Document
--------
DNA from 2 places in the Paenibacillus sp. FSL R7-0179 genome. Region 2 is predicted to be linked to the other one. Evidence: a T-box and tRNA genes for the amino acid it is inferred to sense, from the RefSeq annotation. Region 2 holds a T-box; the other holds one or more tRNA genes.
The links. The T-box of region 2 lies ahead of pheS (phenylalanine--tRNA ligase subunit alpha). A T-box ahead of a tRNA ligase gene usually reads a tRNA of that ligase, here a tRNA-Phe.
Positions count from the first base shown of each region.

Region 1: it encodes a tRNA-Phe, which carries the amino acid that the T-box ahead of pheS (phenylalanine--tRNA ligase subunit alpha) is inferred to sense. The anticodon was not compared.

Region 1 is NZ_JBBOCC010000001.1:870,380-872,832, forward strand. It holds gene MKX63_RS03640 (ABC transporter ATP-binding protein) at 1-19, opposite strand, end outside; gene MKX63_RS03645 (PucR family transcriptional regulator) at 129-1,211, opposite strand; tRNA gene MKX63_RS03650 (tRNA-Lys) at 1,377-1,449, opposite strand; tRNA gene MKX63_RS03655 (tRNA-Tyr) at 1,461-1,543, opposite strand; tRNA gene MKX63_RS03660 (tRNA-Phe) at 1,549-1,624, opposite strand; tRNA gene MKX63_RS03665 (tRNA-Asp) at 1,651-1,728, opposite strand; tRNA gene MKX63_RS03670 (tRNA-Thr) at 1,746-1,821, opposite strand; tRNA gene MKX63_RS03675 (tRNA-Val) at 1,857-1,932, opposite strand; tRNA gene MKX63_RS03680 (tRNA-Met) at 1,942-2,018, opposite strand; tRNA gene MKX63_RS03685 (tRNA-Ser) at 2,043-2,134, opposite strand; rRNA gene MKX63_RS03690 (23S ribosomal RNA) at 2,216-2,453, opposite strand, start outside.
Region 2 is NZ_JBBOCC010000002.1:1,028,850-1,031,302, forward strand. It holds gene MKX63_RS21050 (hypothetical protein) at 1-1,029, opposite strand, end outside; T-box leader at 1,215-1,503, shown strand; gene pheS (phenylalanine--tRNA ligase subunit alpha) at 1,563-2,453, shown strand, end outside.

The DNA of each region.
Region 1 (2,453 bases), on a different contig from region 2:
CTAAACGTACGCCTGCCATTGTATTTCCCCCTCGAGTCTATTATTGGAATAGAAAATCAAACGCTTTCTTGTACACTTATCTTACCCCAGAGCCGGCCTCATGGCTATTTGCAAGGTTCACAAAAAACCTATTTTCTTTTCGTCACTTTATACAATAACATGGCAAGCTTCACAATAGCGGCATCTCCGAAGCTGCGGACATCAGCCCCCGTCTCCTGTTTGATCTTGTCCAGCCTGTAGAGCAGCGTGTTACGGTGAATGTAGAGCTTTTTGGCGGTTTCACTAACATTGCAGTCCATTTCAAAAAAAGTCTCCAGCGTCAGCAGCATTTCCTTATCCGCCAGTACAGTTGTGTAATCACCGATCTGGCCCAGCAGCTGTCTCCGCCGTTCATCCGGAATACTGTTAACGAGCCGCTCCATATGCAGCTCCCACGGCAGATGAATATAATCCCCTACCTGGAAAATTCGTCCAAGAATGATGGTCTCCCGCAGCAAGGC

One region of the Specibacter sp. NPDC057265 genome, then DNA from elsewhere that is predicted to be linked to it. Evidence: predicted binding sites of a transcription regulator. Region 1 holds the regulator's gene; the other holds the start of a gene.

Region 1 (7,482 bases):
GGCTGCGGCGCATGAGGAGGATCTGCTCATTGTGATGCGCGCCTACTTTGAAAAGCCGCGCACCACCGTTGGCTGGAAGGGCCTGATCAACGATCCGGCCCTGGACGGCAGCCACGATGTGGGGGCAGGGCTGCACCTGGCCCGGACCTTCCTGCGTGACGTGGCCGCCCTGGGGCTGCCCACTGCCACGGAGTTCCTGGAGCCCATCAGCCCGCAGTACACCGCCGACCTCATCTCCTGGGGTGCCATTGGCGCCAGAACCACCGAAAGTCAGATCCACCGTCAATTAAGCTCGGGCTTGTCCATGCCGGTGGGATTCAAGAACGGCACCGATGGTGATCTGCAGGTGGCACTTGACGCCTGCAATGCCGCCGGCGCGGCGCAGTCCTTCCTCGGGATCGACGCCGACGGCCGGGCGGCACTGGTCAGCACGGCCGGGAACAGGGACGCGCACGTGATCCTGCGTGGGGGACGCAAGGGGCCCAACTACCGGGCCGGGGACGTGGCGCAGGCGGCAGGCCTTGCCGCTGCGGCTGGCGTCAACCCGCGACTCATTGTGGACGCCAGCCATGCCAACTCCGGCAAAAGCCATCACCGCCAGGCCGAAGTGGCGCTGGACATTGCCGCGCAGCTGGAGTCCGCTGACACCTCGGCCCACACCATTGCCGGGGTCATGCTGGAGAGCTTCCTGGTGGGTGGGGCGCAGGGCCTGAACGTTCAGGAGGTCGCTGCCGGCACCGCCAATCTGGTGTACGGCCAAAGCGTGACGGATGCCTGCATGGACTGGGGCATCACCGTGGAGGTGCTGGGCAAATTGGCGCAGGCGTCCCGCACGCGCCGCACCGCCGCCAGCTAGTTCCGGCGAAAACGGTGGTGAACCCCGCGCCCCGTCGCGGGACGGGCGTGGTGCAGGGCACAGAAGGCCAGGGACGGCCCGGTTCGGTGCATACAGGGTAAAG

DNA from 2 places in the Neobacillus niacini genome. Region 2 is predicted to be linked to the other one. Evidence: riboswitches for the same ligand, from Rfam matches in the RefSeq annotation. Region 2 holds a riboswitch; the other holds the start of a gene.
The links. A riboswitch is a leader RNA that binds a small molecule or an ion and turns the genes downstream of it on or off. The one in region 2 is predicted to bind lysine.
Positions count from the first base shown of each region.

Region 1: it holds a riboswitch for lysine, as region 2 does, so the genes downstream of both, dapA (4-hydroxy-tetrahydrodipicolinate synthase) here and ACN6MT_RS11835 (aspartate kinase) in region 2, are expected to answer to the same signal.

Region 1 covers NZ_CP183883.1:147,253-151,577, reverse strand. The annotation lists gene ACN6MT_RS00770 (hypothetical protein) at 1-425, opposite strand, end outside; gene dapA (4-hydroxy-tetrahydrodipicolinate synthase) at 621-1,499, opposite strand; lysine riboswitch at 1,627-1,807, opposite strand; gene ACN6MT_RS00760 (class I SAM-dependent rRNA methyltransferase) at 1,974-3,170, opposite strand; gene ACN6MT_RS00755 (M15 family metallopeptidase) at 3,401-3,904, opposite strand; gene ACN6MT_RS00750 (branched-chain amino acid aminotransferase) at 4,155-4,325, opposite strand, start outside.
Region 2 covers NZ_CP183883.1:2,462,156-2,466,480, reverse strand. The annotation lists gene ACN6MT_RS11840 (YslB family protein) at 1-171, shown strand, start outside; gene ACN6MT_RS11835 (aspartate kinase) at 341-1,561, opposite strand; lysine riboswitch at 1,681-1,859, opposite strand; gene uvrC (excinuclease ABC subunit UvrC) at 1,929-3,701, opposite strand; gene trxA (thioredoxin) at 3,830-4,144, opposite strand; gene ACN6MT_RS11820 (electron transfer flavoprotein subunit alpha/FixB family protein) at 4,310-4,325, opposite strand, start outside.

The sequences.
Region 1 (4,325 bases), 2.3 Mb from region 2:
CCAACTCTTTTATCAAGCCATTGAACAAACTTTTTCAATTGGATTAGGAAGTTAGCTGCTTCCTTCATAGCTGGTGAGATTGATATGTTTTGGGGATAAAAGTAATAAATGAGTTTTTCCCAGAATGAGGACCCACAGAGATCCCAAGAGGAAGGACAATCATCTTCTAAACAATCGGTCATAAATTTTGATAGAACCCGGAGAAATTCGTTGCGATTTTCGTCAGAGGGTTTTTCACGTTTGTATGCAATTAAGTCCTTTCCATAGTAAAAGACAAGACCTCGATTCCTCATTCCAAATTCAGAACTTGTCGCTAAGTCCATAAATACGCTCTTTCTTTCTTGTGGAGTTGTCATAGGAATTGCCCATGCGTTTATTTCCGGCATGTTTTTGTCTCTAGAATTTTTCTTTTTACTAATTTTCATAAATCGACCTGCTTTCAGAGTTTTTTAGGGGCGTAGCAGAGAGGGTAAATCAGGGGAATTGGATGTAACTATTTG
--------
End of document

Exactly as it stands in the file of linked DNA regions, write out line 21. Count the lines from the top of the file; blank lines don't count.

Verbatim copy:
CCAACTCTTTTATCAAGCCATTGAACAAACTTTTTCAATTGGATTAGGAAGTTAGCTGCTTCCTTCATAGCTGGTGAGATTGATATGTTTTGGGGATAAAAGTAATAAATGAGTTTTTCCCAGAATGAGGACCCACAGAGATCCCAAGAGGAAGGACAATCATCTTCTAAACAATCGGTCATAAATTTTGATAGAACCCGGAGAAATTCGTTGCGATTTTCGTCAGAGGGTTTTTCACGTTTGTATGCAATTAAGTCCTTTCCATAGTAAAAGACAAGACCTCGATTCCTCATTCCAAATTCAGAACTTGTCGCTAAGTCCATAAATACGCTCTTTCTTTCTTGTGGAGTTGTCATAGGAATTGCCCATGCGTTTATTTCCGGCATGTTTTTGTCTCTAGAATTTTTCTTTTTACTAATTTTCATAAATCGACCTGCTTTCAGAGTTTTTTAGGGGCGTAGCAGAGAGGGTAAATCAGGGGAATTGGATGTAACTATTTG